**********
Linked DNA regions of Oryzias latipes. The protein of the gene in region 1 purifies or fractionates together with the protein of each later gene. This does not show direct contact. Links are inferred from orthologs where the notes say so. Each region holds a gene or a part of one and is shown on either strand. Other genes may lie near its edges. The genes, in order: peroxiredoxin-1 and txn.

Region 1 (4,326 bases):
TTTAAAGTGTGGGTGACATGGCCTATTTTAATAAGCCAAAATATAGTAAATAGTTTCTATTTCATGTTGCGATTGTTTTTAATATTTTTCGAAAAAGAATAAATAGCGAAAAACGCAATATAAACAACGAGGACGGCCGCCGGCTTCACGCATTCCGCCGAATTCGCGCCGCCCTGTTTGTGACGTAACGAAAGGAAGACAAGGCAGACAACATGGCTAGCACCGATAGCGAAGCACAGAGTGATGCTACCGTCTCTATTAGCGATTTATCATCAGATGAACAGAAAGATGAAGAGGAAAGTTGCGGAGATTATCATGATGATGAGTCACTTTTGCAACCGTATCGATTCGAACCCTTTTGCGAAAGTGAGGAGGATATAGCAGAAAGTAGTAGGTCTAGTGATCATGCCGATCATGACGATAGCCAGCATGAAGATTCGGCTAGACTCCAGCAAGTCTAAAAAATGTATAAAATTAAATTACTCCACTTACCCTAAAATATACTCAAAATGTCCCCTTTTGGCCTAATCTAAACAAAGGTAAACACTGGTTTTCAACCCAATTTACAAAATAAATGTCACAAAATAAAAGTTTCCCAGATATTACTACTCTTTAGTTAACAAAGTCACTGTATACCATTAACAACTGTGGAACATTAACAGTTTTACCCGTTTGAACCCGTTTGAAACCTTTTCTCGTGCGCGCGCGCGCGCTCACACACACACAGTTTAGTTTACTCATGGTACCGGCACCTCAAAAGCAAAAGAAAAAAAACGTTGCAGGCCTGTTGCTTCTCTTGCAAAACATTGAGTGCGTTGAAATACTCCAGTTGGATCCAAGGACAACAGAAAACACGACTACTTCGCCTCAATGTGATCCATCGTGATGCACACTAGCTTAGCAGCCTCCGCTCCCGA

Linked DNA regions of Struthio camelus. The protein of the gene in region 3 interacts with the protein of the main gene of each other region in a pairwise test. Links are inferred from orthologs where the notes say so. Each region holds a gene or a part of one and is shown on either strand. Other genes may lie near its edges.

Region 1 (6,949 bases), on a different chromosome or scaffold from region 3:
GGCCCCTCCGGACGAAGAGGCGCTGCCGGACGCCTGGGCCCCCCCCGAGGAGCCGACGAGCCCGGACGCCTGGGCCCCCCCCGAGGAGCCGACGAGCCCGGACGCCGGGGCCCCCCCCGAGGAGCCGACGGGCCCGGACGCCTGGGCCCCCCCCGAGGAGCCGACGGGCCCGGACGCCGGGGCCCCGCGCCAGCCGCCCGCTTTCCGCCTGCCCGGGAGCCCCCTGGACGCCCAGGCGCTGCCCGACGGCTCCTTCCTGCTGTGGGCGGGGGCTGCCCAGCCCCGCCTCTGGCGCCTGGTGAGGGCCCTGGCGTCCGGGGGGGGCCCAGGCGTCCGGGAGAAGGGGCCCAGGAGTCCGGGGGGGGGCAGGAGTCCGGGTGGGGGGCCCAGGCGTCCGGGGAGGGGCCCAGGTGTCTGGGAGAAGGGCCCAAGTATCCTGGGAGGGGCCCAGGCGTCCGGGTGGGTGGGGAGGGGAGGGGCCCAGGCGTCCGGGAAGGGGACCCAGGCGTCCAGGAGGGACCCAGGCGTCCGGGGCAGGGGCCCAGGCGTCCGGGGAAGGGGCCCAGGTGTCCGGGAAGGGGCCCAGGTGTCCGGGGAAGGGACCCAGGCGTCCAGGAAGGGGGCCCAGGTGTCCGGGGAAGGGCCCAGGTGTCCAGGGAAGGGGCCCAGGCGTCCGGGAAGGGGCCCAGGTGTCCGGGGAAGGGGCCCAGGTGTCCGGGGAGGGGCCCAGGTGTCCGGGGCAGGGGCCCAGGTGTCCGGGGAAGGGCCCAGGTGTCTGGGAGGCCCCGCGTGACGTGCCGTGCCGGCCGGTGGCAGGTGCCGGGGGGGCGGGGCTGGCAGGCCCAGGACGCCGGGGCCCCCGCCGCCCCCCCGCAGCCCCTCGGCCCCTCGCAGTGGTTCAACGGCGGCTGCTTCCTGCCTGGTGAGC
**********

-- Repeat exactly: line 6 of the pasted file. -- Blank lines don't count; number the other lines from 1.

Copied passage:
GGCCCCTCCGGACGAAGAGGCGCTGCCGGACGCCTGGGCCCCCCCCGAGGAGCCGACGAGCCCGGACGCCTGGGCCCCCCCCGAGGAGCCGACGAGCCCGGACGCCGGGGCCCCCCCCGAGGAGCCGACGGGCCCGGACGCCTGGGCCCCCCCCGAGGAGCCGACGGGCCCGGACGCCGGGGCCCCGCGCCAGCCGCCCGCTTTCCGCCTGCCCGGGAGCCCCCTGGACGCCCAGGCGCTGCCCGACGGCTCCTTCCTGCTGTGGGCGGGGGCTGCCCAGCCCCGCCTCTGGCGCCTGGTGAGGGCCCTGGCGTCCGGGGGGGGCCCAGGCGTCCGGGAGAAGGGGCCCAGGAGTCCGGGGGGGGGCAGGAGTCCGGGTGGGGGGCCCAGGCGTCCGGGGAGGGGCCCAGGTGTCTGGGAGAAGGGCCCAAGTATCCTGGGAGGGGCCCAGGCGTCCGGGTGGGTGGGGAGGGGAGGGGCCCAGGCGTCCGGGAAGGGGACCCAGGCGTCCAGGAGGGACCCAGGCGTCCGGGGCAGGGGCCCAGGCGTCCGGGGAAGGGGCCCAGGTGTCCGGGAAGGGGCCCAGGTGTCCGGGGAAGGGACCCAGGCGTCCAGGAAGGGGGCCCAGGTGTCCGGGGAAGGGCCCAGGTGTCCAGGGAAGGGGCCCAGGCGTCCGGGAAGGGGCCCAGGTGTCCGGGGAAGGGGCCCAGGTGTCCGGGGAGGGGCCCAGGTGTCCGGGGCAGGGGCCCAGGTGTCCGGGGAAGGGCCCAGGTGTCTGGGAGGCCCCGCGTGACGTGCCGTGCCGGCCGGTGGCAGGTGCCGGGGGGGCGGGGCTGGCAGGCCCAGGACGCCGGGGCCCCCGCCGCCCCCCCGCAGCCCCTCGGCCCCTCGCAGTGGTTCAACGGCGGCTGCTTCCTGCCTGGTGAGC